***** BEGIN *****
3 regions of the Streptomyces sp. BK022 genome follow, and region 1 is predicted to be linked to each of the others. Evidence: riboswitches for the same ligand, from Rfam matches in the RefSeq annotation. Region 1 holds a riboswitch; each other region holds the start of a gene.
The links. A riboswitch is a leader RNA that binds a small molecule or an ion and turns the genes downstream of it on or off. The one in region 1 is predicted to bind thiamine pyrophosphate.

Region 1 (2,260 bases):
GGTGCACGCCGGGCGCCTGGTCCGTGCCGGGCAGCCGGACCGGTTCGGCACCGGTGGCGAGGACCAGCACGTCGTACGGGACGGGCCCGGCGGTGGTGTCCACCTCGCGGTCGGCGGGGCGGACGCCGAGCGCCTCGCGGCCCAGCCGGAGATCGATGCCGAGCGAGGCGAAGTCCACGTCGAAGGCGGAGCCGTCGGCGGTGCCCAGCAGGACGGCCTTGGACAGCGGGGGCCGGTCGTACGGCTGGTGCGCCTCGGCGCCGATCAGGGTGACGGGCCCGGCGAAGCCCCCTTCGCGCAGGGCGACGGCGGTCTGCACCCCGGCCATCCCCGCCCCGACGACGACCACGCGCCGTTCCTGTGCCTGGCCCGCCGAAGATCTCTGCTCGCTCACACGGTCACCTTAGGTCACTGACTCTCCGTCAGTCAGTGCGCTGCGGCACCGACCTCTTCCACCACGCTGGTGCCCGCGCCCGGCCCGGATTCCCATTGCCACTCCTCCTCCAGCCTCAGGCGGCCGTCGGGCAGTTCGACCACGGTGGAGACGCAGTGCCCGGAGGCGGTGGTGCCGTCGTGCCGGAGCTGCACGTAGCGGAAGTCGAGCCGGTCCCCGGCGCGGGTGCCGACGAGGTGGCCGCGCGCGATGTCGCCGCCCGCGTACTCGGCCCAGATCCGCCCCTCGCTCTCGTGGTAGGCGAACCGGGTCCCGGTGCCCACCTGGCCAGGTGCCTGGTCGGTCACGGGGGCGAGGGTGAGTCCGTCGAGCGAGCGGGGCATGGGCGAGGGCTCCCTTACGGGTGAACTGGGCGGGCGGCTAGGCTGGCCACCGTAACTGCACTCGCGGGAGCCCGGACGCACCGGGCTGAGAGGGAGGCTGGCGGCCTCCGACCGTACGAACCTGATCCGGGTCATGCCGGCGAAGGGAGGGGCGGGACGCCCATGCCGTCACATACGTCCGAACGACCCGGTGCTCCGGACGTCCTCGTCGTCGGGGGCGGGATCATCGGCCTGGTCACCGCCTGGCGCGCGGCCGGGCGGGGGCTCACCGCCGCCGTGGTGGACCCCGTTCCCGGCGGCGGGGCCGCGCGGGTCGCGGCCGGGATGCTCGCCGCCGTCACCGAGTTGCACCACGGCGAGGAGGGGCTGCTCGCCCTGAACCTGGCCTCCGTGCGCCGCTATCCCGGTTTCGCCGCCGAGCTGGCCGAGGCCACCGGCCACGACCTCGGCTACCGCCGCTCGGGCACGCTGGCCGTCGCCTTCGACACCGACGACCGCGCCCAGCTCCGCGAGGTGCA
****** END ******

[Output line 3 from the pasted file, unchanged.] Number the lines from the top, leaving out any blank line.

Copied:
Region 1 (2,260 bases):